La Traviata – Sydney Opera House – Friday 3rd February 2017.
This re-run of the very fine Moshinsky production of La Traviata included Albanian soprano Ermonela Jaho as Violetta. The company's web site quotes The Economist as saying she is the world's “most acclaimed soprano”, a ridiculous thing to write and even more ridiculous to quote. But it did make me rather look forward more than usual to a Sydney Opera opening of this over-exposed warhorse of the Sydney operatic stage.
Like the role of Norma, Violetta requires every quality a soprano can harbour. And Ms Jaho showed in the first act that she has the requisite coloratura and bravura … but better was to come. Her nuanced dramatic vocals in Acts 2 and 3 were little short of phenomenal and she received big ovations. She is a fine actress, taking some small but appropriate liberties with the tempi, clearly evoking every sentiment of the intense drama. Her voice has a slightly plum-in-mouth quality at times and at the start she almost sounded like a full-voiced mezzo-soprano. She had slightly imperfect pitch on some high notes to my ear, a small criticism. Yet she handled an exciting high E flat to end her Act I cadenza and the ‘fire-in-the-fowl-house’ tessitura leading up to it. And later duets Dite alla giovine and Parigi o Cara were splendid as especially was her Addio del passato and its weakening pulse. Not since Sutherland's days have we heard such subtle and sublime strains in this great role.
Her paramour Alfredo was played by competent Korean tenor Ho-Yoon Chung. He looked the part and took most of the difficult options. A pleasant if slightly ‘dry’ voice he was singing with two world class artists, including Jose Carbo who sang and acted superbly as Papa Germont. His Di Provenza was superlative, followed by the much maligned but to my taste brilliant cabaletta. We are fortunate that Mr Carbo has chosen to stay in Australia. With his talents he could sing anywhere.
The conducting of Maestro Palumbo was the exact opposite of Simone Young from when this production was new about 15 years ago. He kept all the orchestral parts low-key, low contrast and without the pauses others might use. So it was very much a symphonic continuo which did not draw attention to the pit. During some of the soprano solos in acts 2 and 3 maestro seemed to make major allowances for the singer, each of which paid off artistically. Ms Young insisted on the entire score as written by Verdi, including two verses of Ah fors'e lui.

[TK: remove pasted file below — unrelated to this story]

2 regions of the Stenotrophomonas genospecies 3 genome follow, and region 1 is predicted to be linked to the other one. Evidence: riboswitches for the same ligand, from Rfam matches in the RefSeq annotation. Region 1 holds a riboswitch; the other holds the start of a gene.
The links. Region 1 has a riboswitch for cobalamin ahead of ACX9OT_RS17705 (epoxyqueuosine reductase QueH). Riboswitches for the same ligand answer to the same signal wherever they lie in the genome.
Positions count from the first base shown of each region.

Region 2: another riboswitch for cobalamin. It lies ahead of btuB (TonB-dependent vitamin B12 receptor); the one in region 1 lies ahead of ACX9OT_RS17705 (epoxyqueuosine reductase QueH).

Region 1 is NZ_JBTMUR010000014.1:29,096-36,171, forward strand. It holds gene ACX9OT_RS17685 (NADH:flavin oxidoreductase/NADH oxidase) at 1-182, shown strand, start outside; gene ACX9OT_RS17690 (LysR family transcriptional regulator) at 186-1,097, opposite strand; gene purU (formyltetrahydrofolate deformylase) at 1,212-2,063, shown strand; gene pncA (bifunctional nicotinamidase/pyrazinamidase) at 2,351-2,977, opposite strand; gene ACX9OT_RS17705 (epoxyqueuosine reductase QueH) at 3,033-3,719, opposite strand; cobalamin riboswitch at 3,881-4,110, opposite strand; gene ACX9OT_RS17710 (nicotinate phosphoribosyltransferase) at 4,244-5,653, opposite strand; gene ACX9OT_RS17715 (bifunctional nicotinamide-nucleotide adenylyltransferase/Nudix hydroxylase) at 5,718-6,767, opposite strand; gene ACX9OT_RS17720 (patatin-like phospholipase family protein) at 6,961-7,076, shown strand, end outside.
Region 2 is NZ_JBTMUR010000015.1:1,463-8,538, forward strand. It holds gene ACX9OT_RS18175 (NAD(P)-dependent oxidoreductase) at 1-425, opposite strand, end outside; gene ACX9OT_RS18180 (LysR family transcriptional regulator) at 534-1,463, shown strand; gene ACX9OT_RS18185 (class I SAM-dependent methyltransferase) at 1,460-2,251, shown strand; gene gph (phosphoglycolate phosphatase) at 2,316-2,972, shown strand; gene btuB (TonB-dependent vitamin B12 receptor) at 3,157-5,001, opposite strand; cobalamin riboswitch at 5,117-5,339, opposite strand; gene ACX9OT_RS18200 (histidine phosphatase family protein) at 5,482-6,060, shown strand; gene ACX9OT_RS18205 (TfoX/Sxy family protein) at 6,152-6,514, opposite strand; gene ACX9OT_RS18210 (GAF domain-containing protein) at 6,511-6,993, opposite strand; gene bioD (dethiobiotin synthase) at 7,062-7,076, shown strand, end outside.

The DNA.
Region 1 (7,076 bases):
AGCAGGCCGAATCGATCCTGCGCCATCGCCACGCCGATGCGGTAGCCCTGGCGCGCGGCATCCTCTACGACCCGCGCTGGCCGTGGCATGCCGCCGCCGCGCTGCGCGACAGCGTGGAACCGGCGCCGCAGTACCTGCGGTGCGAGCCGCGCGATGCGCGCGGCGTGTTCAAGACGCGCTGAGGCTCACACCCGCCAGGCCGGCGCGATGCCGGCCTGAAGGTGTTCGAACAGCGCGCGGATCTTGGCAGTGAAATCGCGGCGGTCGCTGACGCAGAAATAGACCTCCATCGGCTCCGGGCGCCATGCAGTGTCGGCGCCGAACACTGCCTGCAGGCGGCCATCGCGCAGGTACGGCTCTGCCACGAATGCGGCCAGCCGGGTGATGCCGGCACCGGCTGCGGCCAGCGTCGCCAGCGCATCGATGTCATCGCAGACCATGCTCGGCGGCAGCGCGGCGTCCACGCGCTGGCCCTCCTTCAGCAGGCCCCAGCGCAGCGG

The other solo parts were all well sung and the chorus was highly schooled vocally and dramatically.
It is hard to absolve the company for their ludicrous decision to perform the Polish opera King Roger in their mainstream season. This is a connoisseur’s piece which has had numerous single outings in the last 90 years but has never gained traction with regular audiences. I found the story to be superficial and the poetry banal and empty. Melodies are hard to find and repetitive rhythmic beats are somehow reminiscent of Satyagraha by Glass. Neither is my cup of operatic Earl Grey … but each to their own! As for the brilliant Covent Garden co-production, wasted in my view on King Roger … the opening lighting of a massive sculpted head is simply brilliant. I would use the set for an opera on Freud and psychoanalysis. Any takers?
Notes by Andrew Byrne ..